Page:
Jazz saxophonist Charlie Parker’s pioneering work explored in new book



Diving into the aesthetics, history and philosophy of his output.

Jazz saxophonist and composer Charlie Parker’s entire oeuvre is being examined in a new book, called Charlie Parker, Composer, published via Oxford University Press this April.

Parker began playing as a teenager after being gifted a second-hand alto sax by his mother.

Alongside his pioneering solo bebop excursions, he also collaborated with artists including Miles Davis and trumpeter Dizzy Gillespie.

Parker’s experimentations began as he found himself “getting bored with the stereotyped changes that were being used all the time at the time.”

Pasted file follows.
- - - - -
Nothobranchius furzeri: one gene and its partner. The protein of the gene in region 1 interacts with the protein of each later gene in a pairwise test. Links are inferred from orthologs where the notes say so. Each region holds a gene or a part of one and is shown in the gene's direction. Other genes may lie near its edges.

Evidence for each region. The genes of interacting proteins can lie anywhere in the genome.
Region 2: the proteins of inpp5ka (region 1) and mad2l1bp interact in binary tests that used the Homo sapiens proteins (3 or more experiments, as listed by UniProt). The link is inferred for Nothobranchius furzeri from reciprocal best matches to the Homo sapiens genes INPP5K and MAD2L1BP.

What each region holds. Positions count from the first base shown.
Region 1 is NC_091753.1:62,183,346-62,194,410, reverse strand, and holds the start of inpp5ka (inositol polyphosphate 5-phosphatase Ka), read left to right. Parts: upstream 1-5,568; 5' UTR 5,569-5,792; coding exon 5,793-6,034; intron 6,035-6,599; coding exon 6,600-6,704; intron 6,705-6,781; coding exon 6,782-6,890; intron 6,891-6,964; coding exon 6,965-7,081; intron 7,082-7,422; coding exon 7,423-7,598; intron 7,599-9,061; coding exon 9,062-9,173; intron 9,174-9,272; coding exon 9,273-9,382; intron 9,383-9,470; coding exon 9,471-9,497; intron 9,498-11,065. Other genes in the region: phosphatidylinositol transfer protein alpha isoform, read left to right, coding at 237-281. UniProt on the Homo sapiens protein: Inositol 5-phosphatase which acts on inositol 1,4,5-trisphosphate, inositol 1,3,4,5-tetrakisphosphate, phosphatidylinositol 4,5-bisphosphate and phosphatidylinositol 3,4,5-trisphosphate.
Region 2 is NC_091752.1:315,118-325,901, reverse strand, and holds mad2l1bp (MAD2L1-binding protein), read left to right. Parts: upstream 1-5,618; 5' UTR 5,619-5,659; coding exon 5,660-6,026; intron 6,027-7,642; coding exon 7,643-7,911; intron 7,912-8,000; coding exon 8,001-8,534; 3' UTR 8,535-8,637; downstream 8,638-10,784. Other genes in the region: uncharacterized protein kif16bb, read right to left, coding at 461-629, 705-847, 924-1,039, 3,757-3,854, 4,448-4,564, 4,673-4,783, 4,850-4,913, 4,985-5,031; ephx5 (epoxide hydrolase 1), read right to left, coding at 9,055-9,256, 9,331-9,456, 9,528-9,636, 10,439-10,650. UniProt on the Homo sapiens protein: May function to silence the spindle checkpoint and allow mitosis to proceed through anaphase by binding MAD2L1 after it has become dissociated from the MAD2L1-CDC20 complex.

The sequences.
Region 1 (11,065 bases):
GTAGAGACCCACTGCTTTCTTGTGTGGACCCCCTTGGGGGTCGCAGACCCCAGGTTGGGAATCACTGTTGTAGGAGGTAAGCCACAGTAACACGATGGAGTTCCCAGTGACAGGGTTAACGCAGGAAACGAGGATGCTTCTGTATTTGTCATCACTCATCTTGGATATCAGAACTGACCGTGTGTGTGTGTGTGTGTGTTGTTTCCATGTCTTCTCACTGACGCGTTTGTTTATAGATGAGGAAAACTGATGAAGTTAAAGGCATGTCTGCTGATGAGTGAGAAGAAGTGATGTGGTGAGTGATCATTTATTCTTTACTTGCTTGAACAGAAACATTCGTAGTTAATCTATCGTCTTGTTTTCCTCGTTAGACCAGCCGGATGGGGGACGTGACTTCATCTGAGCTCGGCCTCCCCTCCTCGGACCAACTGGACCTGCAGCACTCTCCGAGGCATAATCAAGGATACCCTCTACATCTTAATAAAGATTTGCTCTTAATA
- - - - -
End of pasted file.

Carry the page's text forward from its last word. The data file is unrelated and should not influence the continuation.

While Parker remains known as an improviser, Henry Martin’s Charlie Parker, Composer shines a light on his more structured jazz compositions, contextualizing them against the rise of the early bebop style.

The book also focuses on Parker’s early musical training, and includes reproductions of four of Parker’s copyright submissions to the Library of Congress.

Head here for more info in advance of Charlie Parker, Composer’s 16th April publication, and check out the cover below.

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